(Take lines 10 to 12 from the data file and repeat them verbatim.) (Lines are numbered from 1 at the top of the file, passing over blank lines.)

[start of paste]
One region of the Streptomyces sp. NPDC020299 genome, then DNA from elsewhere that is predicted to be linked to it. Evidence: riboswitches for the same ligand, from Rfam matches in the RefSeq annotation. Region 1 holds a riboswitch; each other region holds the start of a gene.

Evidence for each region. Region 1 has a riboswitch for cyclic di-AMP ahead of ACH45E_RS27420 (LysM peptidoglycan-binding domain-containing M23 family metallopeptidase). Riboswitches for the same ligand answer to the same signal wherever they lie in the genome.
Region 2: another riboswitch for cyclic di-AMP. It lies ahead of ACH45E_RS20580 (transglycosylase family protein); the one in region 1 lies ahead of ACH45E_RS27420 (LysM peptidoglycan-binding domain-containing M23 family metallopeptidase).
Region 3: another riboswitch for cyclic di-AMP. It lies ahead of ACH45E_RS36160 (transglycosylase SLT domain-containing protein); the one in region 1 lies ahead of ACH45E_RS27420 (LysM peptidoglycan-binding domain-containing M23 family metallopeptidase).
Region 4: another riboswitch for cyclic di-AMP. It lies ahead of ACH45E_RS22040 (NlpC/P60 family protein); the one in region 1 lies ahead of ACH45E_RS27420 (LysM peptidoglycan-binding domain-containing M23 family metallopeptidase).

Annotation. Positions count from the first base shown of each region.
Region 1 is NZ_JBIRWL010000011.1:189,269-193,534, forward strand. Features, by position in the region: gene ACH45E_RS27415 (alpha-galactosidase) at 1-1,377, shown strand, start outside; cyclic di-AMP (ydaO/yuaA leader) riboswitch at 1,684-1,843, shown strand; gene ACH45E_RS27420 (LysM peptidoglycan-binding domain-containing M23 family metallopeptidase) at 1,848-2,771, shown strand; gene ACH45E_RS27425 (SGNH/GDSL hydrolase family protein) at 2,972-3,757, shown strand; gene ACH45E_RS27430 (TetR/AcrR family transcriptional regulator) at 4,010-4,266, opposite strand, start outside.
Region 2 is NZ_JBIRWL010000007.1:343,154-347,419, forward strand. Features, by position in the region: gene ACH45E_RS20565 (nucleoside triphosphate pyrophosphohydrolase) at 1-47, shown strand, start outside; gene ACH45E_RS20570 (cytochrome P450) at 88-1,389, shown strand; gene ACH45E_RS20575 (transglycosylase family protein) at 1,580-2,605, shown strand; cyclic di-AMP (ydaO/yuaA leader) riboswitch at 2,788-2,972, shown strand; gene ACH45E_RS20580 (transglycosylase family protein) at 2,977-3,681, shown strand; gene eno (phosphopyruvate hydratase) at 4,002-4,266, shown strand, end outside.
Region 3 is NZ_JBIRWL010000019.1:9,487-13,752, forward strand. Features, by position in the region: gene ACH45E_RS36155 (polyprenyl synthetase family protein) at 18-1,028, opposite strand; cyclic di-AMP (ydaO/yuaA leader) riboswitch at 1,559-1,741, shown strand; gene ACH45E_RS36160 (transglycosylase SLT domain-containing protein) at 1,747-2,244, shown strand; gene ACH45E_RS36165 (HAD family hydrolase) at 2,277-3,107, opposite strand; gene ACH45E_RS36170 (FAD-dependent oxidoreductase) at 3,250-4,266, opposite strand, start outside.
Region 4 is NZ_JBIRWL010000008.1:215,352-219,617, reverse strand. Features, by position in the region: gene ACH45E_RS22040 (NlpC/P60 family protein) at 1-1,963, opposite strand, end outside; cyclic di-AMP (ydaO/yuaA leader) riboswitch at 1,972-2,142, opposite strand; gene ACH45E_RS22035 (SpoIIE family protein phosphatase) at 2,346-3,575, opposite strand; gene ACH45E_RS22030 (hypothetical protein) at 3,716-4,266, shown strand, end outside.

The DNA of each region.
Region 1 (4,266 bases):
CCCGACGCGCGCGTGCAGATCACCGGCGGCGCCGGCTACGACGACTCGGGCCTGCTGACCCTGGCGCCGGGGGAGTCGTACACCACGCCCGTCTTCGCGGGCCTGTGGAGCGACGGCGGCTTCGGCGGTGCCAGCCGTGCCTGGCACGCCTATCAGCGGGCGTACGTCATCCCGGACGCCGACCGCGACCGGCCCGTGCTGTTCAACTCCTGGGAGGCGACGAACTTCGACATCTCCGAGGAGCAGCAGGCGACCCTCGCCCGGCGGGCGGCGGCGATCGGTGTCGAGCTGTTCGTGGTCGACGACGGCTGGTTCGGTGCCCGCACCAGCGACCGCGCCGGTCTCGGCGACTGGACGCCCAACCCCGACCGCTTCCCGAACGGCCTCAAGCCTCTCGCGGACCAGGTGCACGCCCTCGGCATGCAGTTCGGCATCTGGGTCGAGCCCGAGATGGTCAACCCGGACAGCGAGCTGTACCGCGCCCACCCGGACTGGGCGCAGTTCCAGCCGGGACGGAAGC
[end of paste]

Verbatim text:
Region 4 is NZ_JBIRWL010000008.1:215,352-219,617, reverse strand. Features, by position in the region: gene ACH45E_RS22040 (NlpC/P60 family protein) at 1-1,963, opposite strand, end outside; cyclic di-AMP (ydaO/yuaA leader) riboswitch at 1,972-2,142, opposite strand; gene ACH45E_RS22035 (SpoIIE family protein phosphatase) at 2,346-3,575, opposite strand; gene ACH45E_RS22030 (hypothetical protein) at 3,716-4,266, shown strand, end outside.

The DNA of each region.
Region 1 (4,266 bases):